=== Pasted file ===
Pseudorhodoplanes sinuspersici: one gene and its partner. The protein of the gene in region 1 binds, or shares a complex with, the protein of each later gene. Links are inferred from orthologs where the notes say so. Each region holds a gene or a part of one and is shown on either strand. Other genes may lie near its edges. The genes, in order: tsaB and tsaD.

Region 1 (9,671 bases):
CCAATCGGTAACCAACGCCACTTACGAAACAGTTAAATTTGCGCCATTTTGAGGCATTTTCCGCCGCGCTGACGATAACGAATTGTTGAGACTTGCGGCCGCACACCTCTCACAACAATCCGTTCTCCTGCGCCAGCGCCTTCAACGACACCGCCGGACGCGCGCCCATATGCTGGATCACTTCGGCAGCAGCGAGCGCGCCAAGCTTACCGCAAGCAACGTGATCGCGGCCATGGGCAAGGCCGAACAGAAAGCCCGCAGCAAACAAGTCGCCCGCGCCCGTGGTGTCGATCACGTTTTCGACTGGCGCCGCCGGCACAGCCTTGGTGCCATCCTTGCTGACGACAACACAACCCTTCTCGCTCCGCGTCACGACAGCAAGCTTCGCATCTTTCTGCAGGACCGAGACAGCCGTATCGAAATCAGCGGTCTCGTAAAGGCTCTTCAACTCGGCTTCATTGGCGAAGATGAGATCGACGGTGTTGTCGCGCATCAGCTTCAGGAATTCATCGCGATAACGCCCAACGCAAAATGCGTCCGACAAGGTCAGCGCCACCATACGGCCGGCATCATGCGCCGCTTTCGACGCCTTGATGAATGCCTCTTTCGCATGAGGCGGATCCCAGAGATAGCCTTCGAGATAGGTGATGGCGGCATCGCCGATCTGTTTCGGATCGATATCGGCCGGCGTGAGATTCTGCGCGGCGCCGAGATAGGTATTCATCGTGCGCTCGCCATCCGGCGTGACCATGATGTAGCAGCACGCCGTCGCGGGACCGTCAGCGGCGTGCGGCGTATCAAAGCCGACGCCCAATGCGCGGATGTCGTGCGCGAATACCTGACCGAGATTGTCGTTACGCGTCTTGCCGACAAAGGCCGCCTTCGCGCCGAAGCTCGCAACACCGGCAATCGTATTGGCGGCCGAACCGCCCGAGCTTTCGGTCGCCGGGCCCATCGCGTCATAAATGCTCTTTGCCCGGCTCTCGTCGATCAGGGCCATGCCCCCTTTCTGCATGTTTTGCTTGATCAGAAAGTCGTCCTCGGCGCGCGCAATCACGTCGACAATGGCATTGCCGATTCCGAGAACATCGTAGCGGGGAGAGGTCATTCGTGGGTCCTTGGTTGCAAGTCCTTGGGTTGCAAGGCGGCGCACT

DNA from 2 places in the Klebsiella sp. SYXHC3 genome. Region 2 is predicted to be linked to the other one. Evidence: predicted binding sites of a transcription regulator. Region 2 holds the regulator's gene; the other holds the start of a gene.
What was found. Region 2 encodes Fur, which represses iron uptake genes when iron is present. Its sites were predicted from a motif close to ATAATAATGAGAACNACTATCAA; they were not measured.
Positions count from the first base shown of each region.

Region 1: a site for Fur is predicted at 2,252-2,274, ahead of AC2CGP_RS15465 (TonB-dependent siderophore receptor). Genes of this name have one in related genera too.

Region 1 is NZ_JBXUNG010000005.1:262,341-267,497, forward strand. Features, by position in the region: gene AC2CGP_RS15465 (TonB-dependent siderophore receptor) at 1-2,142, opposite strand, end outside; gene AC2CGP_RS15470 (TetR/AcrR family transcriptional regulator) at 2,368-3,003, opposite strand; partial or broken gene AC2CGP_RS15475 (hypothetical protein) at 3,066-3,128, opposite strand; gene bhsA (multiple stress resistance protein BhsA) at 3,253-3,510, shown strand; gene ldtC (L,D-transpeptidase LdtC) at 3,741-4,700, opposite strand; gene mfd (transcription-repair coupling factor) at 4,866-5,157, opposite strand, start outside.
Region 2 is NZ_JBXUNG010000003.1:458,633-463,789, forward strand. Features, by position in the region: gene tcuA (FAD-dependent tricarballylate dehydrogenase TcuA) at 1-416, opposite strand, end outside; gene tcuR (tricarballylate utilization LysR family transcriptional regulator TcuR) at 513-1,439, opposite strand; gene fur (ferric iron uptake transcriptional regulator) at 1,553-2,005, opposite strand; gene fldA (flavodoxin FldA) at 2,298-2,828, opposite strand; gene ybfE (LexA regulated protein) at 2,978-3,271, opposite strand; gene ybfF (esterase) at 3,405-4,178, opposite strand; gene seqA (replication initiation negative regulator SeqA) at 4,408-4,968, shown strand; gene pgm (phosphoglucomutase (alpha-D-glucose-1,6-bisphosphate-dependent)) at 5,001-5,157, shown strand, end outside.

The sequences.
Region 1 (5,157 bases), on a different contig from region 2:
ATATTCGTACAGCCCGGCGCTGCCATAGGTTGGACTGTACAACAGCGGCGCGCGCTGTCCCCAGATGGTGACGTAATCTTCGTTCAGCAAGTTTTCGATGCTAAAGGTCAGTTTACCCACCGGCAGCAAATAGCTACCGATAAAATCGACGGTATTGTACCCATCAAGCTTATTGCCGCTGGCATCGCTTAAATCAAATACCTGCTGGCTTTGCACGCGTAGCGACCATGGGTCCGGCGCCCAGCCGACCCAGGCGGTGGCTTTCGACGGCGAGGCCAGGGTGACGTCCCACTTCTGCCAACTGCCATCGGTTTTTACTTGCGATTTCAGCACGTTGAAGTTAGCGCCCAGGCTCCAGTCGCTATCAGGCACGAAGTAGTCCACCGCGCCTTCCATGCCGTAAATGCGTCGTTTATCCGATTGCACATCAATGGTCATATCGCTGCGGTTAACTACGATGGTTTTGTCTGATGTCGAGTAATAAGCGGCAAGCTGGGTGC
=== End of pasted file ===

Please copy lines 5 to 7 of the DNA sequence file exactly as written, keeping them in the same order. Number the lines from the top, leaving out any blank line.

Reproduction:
What was found. Region 2 encodes Fur, which represses iron uptake genes when iron is present. Its sites were predicted from a motif close to ATAATAATGAGAACNACTATCAA; they were not measured.
Positions count from the first base shown of each region.

Region 1: a site for Fur is predicted at 2,252-2,274, ahead of AC2CGP_RS15465 (TonB-dependent siderophore receptor). Genes of this name have one in related genera too.